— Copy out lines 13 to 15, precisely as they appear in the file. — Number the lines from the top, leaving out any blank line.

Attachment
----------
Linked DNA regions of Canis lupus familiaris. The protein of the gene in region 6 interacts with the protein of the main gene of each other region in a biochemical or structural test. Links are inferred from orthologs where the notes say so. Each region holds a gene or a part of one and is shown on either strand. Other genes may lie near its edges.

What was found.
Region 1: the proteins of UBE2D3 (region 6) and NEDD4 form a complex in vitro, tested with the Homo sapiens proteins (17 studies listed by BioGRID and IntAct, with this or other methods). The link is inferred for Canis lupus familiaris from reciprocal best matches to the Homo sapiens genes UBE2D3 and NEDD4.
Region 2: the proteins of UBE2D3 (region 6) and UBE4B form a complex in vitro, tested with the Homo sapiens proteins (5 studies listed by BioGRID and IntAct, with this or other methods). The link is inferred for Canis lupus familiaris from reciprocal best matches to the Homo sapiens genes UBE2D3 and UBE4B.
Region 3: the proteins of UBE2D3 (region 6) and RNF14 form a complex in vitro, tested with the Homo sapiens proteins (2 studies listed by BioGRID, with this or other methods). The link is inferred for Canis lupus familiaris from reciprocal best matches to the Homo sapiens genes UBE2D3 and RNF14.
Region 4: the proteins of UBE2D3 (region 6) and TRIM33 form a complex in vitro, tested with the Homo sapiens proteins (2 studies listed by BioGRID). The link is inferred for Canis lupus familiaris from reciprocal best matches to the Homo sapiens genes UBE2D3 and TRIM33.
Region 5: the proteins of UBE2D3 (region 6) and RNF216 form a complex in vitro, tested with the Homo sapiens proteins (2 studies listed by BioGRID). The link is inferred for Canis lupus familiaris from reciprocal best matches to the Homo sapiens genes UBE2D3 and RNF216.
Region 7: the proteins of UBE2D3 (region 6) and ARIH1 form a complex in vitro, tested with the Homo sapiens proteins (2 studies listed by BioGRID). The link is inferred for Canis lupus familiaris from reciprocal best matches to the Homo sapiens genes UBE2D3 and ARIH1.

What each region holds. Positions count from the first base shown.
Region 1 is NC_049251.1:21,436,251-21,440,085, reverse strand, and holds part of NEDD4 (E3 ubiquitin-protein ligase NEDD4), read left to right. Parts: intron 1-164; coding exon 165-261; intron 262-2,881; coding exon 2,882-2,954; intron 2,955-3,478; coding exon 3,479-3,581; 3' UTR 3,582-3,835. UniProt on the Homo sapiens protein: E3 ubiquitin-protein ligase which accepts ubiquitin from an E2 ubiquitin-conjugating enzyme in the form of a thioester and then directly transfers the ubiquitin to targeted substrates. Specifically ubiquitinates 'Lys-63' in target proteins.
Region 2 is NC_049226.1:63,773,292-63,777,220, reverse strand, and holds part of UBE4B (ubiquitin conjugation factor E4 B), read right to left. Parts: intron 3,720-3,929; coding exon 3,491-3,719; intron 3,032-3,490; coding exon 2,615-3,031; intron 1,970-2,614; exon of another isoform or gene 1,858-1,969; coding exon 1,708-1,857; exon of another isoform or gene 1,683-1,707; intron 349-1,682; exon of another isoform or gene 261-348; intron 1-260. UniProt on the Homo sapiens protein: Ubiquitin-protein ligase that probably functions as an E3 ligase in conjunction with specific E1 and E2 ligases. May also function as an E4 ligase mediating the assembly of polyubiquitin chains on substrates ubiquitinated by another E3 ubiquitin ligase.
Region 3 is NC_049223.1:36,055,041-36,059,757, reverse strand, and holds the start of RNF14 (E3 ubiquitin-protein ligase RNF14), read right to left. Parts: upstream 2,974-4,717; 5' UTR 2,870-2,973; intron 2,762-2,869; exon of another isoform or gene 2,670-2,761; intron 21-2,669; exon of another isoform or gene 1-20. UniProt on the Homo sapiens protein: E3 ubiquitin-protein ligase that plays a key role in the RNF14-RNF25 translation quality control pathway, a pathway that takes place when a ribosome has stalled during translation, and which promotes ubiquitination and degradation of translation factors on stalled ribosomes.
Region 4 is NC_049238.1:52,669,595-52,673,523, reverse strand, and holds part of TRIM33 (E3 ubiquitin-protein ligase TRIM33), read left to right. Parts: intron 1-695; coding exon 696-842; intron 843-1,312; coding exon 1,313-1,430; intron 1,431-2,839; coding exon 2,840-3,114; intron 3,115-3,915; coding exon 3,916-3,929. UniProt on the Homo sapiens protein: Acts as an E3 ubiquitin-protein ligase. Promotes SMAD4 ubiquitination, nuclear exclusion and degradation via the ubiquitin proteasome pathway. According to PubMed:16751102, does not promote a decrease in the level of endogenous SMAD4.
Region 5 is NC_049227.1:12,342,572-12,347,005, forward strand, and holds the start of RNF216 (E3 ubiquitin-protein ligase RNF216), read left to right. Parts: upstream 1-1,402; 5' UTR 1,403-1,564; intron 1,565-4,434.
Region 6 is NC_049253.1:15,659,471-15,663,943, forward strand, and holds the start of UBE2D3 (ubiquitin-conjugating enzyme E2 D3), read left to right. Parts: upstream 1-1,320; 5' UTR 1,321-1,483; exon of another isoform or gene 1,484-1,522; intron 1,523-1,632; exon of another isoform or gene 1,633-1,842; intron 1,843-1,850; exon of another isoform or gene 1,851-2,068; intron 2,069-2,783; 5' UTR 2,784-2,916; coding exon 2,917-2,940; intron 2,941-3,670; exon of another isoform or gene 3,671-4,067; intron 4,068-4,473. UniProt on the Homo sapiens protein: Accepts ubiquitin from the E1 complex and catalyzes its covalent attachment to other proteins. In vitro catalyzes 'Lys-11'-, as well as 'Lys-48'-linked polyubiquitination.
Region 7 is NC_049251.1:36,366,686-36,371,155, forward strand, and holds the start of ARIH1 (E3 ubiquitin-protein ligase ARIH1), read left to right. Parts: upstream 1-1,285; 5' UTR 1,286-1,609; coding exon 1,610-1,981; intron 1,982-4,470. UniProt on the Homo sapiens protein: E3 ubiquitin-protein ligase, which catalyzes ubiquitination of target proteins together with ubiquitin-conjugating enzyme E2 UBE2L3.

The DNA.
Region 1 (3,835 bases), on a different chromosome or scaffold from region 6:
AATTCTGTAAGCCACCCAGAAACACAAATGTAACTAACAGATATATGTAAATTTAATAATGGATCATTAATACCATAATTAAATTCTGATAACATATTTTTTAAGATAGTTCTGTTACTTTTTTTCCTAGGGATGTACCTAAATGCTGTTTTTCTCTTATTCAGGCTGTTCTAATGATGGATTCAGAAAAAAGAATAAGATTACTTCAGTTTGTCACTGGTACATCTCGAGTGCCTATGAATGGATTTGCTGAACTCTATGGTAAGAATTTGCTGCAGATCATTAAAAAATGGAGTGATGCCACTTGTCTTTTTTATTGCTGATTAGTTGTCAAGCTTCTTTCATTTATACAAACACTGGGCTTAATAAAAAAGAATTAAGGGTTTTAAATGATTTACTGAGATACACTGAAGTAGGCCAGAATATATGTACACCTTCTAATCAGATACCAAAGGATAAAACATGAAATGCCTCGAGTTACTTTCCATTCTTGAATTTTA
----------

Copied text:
Region 4 is NC_049238.1:52,669,595-52,673,523, reverse strand, and holds part of TRIM33 (E3 ubiquitin-protein ligase TRIM33), read left to right. Parts: intron 1-695; coding exon 696-842; intron 843-1,312; coding exon 1,313-1,430; intron 1,431-2,839; coding exon 2,840-3,114; intron 3,115-3,915; coding exon 3,916-3,929. UniProt on the Homo sapiens protein: Acts as an E3 ubiquitin-protein ligase. Promotes SMAD4 ubiquitination, nuclear exclusion and degradation via the ubiquitin proteasome pathway. According to PubMed:16751102, does not promote a decrease in the level of endogenous SMAD4.
Region 5 is NC_049227.1:12,342,572-12,347,005, forward strand, and holds the start of RNF216 (E3 ubiquitin-protein ligase RNF216), read left to right. Parts: upstream 1-1,402; 5' UTR 1,403-1,564; intron 1,565-4,434.
Region 6 is NC_049253.1:15,659,471-15,663,943, forward strand, and holds the start of UBE2D3 (ubiquitin-conjugating enzyme E2 D3), read left to right. Parts: upstream 1-1,320; 5' UTR 1,321-1,483; exon of another isoform or gene 1,484-1,522; intron 1,523-1,632; exon of another isoform or gene 1,633-1,842; intron 1,843-1,850; exon of another isoform or gene 1,851-2,068; intron 2,069-2,783; 5' UTR 2,784-2,916; coding exon 2,917-2,940; intron 2,941-3,670; exon of another isoform or gene 3,671-4,067; intron 4,068-4,473. UniProt on the Homo sapiens protein: Accepts ubiquitin from the E1 complex and catalyzes its covalent attachment to other proteins. In vitro catalyzes 'Lys-11'-, as well as 'Lys-48'-linked polyubiquitination.